Yes, I love it! I try to remain as anonymous as I can when I do it, but I’ve had a few people chase me down tube trains and platforms to tell me how amazing the scheme is, or that I had just made their day, which is always very lovely to hear.


How have your side hustles, particularly your work with Books on the Underground, contributed to your overall wellbeing and even your mental health?

This is probably the most open I have been about this, but right now I am having a bit of a struggle with my mental health. In November, I lost somebody who was very dear to me and I can quite honestly say that I haven’t felt the same since. It was like, all of a sudden, the lights had been turned off. I had no idea where I was going, but I was expected to just keep on going.

At first, it was fine and I carried on just doing the same things I’d usually do, dropping books and updating the BOTU website. The other Fairies were all so lovely and supportive.

Since this has all happened, we have become this amazing family and being a part of something that brings joy to so many people is a great reminder that there is good out there, even when life can seem so cruel at times.

It sounds like a cliche, but it’s true.

The smallest things can really make all the difference, which is also why I’ve recently joined the volunteering team at the MediCinema at Guys Hospital in London Bridge. I basically spent my Thursday evening wheeling people up and down from the wards to the cinema so they could watch a film in a comfy chair and it made such a huge difference to both my day and theirs. I like feeling like I have contributed to somebody’s day, even just a little bit.

A lot of the time you can’t tell whether somebody’s had a great one, or a terrible one, but you can bet that after finding a Book from the Book Fairies or if they have had a couple of hours off of the ward down at the MediCinema, you’ve made an impression and given somebody at least one thing to smile about that day.

I should add that I went back to work a couple of days after this huge loss, and I lost all enthusiasm.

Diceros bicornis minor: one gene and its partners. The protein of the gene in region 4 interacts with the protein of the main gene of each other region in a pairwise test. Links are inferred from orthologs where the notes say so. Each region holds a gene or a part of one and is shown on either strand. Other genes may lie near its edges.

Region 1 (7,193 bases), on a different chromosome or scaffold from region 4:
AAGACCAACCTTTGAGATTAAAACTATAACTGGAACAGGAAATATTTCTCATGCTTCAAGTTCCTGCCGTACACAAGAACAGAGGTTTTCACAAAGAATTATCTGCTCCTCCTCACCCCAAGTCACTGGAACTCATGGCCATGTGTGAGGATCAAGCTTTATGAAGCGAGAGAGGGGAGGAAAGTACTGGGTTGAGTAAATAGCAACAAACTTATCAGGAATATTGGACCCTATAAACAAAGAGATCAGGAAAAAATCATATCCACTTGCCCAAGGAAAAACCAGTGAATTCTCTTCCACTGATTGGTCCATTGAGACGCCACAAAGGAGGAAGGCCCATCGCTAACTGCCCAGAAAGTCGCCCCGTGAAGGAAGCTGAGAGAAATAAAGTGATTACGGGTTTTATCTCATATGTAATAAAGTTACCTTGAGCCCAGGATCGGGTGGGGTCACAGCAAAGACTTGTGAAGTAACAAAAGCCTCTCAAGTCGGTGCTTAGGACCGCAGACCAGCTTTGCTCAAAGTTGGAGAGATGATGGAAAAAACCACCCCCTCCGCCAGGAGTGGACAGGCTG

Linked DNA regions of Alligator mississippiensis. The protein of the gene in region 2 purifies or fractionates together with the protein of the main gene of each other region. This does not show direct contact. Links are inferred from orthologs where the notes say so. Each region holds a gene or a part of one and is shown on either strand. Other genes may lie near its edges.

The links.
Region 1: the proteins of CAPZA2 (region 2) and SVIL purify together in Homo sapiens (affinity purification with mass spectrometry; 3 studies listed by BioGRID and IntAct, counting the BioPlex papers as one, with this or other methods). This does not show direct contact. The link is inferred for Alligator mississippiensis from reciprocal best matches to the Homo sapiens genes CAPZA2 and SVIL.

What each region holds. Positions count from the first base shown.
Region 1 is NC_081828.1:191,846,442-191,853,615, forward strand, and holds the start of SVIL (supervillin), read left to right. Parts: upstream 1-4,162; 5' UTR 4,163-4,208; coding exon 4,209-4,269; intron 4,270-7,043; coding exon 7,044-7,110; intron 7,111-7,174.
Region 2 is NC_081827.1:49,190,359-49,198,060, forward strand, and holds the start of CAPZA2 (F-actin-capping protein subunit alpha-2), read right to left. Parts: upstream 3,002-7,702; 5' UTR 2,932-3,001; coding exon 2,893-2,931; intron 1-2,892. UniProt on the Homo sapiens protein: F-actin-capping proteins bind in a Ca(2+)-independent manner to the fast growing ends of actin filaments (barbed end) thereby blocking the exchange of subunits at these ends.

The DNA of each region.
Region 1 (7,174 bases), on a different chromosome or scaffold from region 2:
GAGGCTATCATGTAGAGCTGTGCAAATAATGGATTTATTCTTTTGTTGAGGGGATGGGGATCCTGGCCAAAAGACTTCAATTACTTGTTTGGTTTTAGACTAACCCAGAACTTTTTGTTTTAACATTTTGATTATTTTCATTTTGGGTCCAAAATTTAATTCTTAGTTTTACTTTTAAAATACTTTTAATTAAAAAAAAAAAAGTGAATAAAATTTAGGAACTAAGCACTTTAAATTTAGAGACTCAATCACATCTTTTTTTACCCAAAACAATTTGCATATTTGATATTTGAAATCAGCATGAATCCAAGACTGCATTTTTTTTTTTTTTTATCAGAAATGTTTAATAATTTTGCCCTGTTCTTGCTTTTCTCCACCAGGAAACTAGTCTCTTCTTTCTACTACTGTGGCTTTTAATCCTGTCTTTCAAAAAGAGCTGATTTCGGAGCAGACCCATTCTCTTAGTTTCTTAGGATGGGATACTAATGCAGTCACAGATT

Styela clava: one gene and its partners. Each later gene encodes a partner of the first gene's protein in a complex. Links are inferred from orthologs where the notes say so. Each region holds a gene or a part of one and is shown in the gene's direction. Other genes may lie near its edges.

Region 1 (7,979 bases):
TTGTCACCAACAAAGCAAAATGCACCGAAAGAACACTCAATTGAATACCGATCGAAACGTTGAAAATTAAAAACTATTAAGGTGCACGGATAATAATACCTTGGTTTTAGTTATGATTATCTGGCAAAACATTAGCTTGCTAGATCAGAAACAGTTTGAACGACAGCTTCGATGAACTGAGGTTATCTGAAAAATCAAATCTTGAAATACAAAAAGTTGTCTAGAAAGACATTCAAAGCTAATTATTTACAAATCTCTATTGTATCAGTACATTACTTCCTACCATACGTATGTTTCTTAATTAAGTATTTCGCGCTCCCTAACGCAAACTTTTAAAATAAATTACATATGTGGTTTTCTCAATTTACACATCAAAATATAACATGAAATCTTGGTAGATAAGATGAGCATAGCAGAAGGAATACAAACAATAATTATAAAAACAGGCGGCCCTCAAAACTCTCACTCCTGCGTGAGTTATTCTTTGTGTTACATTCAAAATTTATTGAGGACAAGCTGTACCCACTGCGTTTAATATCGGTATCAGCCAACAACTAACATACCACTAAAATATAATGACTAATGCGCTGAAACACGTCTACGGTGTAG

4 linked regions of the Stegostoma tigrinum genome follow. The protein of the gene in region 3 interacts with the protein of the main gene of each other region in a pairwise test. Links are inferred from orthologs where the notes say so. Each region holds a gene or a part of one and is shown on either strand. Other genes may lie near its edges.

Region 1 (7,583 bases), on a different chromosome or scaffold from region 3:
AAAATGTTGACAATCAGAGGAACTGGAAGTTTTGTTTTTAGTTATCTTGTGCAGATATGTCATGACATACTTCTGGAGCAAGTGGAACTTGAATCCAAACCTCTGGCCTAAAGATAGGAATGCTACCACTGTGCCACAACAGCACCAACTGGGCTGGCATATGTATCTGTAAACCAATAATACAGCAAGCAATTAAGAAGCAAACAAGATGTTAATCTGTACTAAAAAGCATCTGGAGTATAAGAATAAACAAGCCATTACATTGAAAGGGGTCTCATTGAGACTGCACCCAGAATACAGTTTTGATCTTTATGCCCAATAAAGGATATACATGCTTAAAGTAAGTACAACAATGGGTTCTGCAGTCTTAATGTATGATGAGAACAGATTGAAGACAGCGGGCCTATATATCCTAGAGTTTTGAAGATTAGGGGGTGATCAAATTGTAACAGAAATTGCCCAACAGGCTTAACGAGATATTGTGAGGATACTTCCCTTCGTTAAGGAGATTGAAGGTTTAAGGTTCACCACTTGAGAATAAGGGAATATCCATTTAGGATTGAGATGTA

Doing the Book Fairies and Books on the Underground stuff were the only things I felt that contributed to improving my mood and making me feel a little less gloomy.


What you’ve just shared is so honest and important. Thank you. Having suffered with depression, I know how hard it can be. This topic reminds me of that fantastic Maya Angelou quote, “you can’t use up creativity. The more you use, the more you have”. And I think the same applies to kindness. What advice can you give to anyone who feels stuck in a rut? How can a side hustle help?

Just do something that makes you happy, even if it’s for five minutes. There are so many things you can do that don’t have to take up a lot of time, on your own terms.

For example, Postcrossing is another thing that has really helped. Basically, you register on the site, press a button and it generates an address and an ID you write a postcard to this person, include the ID, they register it when they receive it and then you get a postcard back from somebody else somewhere in the world.

Sometimes I will just send a bunch of postcards off and forget about them and then come home to a load of postcards on the map from amazing places like India, Taiwan, across Europe and America.

Side hustles don’t have to take up a lot of time, or make you any money – they just have to make you happy. For me, making other people happy makes me happy. It’s just all about finding what works for you and what you enjoy doing.

Not all of us are lucky enough to have a job we LOVE and want to live and breathe. You may not be able to necessarily control what goes on 9-5, but you can spend those remaining 16 hours doing what does truly make you happy.

My life is by no means a big happy fairytale, but getting involved in these projects really helps me see the beauty in things when I’m feeling low.

In Essays on
May 14, 2017

A No-Bullshit Guide to Making More Money (Without Burning Out)